While a number of question marks continue to dog the Toronto Maple Leafs, Jonathan Bernier is firmly established as the club's No. 1 goaltender.
Bernier was excellent on most nights in 2014-15. He had never been a full-time NHL starter until last season, but the 25-year-old native of Laval, Quebec, developed into one of the league's best by the end of the season.
The Leafs haven't earned a Stanley Cup since 1967, but the Vezina Trophy drought is even longer. The last Maple Leafs goaltender to win the Vezina was Terry Sawchuk in 1964-65.
One of the highest hurdles facing Bernier in this pursuit is the fact that the Leafs have not been very strong defensively in the recent past.
It is a rare goalie that wins the Vezina while playing for a team that is as weak defensively as the Leafs were in 2013-14. The team gave up 3.10 goals per game in 2013-14—good for 26th in the NHL.
Despite the defensive shortcomings, Bernier's save percentage was .922 last season, which earned him the No. 5 ranking among NHL starters. For people who watched a lot of Leafs hockey, it should be clear that Bernier faced not only a high volume of shots, but a high number of quality shots.
Vezina Trophy winners rarely come from teams that don't play well defensively. It is challenging to post good numbers or look like a great goalie when your team is challenged to keep the puck out of its own end.
Metrics like save percentage—and, to a much greater degree, wins and goals-against average—correlate to team defensive play as much as the goalie's individual play.
What is clear from the past number of seasons is that Vezina Trophy winners must play on playoff teams or teams on the cusp of making the playoffs. Here's a list of the past six winners of the trophy:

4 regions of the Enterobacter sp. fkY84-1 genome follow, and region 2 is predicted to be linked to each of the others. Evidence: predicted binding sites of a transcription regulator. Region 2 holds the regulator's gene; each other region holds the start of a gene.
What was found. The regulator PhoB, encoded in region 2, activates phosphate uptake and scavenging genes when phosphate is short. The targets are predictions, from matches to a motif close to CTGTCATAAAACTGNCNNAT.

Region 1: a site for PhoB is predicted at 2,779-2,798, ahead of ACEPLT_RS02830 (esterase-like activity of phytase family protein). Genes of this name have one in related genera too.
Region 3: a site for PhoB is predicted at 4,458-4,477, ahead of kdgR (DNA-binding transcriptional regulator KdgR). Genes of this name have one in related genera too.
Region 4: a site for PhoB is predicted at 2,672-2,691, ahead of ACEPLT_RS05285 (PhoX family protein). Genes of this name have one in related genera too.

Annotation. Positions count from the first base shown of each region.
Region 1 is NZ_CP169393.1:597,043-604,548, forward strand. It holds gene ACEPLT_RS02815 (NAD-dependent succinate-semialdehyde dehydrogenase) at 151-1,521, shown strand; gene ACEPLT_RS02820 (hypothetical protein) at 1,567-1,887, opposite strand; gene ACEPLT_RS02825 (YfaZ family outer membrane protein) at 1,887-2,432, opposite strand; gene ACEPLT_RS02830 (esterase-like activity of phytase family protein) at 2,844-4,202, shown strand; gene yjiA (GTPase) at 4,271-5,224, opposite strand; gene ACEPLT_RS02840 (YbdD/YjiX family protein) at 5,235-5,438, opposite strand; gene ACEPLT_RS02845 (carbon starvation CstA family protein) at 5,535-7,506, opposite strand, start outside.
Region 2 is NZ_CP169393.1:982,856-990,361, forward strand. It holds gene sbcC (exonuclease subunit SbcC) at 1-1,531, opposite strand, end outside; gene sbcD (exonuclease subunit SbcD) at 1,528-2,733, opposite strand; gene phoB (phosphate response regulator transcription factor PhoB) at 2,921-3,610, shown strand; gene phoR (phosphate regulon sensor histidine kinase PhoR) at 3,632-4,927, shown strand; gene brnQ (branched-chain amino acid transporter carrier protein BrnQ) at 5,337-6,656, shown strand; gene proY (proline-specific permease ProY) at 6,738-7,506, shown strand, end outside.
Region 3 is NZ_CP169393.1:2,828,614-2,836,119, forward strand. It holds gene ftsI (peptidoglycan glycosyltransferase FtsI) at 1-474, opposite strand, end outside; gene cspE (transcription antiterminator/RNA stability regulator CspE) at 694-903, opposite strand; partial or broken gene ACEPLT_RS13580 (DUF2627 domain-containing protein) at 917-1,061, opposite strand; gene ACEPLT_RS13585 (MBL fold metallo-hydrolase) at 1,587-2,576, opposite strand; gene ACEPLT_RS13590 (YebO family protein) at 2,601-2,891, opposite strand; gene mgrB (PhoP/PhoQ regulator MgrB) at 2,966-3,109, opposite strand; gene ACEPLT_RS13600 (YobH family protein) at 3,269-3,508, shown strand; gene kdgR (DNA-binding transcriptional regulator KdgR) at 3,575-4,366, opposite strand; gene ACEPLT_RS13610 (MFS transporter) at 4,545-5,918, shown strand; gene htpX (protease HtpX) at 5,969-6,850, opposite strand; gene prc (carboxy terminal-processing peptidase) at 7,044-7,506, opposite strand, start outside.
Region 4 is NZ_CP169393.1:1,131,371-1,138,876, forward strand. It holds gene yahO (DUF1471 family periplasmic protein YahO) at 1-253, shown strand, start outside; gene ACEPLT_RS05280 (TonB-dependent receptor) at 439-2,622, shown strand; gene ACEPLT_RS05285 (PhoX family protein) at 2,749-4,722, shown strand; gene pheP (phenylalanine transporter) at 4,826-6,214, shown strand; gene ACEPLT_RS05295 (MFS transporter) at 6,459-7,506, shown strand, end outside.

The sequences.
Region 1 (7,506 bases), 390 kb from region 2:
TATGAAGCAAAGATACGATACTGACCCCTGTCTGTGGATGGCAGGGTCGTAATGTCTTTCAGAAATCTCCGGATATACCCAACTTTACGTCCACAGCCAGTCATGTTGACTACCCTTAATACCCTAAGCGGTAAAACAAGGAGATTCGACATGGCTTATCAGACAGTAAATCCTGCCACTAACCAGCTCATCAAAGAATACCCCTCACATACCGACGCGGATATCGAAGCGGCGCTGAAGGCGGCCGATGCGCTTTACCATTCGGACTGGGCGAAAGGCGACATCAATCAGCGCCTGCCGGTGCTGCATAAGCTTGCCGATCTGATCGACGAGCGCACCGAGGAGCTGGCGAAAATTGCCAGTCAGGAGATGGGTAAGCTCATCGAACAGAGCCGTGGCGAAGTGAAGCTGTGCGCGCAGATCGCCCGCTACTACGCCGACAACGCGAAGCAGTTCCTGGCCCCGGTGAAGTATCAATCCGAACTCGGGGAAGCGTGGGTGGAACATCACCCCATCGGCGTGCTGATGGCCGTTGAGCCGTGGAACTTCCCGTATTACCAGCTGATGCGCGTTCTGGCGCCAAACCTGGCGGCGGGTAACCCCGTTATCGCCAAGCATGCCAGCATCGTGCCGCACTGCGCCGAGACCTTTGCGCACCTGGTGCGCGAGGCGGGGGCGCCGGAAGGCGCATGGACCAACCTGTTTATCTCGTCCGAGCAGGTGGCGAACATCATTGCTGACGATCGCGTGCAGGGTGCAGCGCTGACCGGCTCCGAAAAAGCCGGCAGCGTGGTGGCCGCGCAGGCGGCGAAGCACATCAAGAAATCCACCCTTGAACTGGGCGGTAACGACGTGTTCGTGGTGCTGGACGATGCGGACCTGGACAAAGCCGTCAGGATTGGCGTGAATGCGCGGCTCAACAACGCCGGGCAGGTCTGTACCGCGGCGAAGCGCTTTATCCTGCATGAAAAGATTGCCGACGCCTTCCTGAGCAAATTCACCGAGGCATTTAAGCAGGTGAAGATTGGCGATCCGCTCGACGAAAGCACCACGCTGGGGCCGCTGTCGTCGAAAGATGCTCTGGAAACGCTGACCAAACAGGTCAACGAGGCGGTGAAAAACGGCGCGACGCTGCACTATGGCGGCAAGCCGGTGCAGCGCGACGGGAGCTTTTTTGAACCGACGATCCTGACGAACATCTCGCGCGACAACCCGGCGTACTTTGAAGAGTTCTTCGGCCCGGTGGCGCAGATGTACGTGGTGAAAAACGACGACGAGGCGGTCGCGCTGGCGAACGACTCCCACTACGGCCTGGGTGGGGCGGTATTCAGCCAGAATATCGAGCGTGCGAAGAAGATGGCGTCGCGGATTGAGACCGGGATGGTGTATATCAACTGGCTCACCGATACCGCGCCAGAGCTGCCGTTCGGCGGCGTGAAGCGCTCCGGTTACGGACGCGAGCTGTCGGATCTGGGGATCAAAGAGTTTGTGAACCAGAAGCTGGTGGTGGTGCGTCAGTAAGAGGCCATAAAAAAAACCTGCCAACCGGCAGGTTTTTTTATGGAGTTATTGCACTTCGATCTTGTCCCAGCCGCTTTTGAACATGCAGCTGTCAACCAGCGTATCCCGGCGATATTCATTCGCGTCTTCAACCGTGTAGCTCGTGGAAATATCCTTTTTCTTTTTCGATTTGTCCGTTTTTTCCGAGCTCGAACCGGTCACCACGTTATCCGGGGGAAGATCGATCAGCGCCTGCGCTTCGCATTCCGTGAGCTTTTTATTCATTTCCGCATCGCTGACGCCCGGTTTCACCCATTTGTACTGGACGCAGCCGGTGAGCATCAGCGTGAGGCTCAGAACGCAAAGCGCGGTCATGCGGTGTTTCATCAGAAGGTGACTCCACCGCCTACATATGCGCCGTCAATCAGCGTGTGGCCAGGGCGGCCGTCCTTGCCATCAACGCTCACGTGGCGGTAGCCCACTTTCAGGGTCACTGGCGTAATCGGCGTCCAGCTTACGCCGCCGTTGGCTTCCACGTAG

Bernier's individual play should be on the upswing based on his age and the fact that he's played relatively few NHL games. There is room to grow here.
He's coming back from offseason surgery, but he's played just 117 NHL games in his career. There is no reason to believe that he's near peaking as an NHL goalie.
Looking at the goalies on the above list, only Bobrovsky had played a similar number of NHL games as Bernier when winning the Vezina.
The biggest issue will be the Leafs' team defence. The National Post's Sean Fitz-Gerald reports the club just signed defender Cody Franson to a one-year deal. While the defence corps doesn't look like a group of giant-killers, it is arguably stronger defensively than the group that ended the 2013-14 season.
Adding restricted free agent Jake Gardiner and a young, defensive-minded defender would help as well.
The team has also made some good depth signings for the bottom six. These are players who should be able to play defensive hockey when called upon. The depth chart at forward should be improved from 2013-14 as well.
With head coach Randy Carlyle's ongoing commitment to defensive play, it is difficult to believe that the team will be outshot to the same degree in 2014-15. Sporting Charts indicates Toronto was outshot by a league-worst (tied with Buffalo) average of eight shots per game last season.
Finally, the Leafs do need to shore up their backup goaltending situation. Talented James Reimer has filed for arbitration and remains in limbo, per James Mirtle of the The Globe and Mail.
Bernier needs a strong partner to form a duo for the Leafs. He is clearly the No. 1 starter, but rest—especially on back-to-back nights—is key in the NHL.
Almost no goalies have success playing on successive nights, with Broad Street Hockey demonstrating a drop of 20 save percentage points in in some instances.
If the Leafs can play better defence, be a legitimate threat to earn a playoff berth and Bernier has strong support from his backup, he could well be a Vezina Trophy candidate in 2014-15.
It will be challenging to do so for the talented former Los Angeles King, but it's not out of the realm of possibility.
All stats can be found on NHL.com unless otherwise noted.
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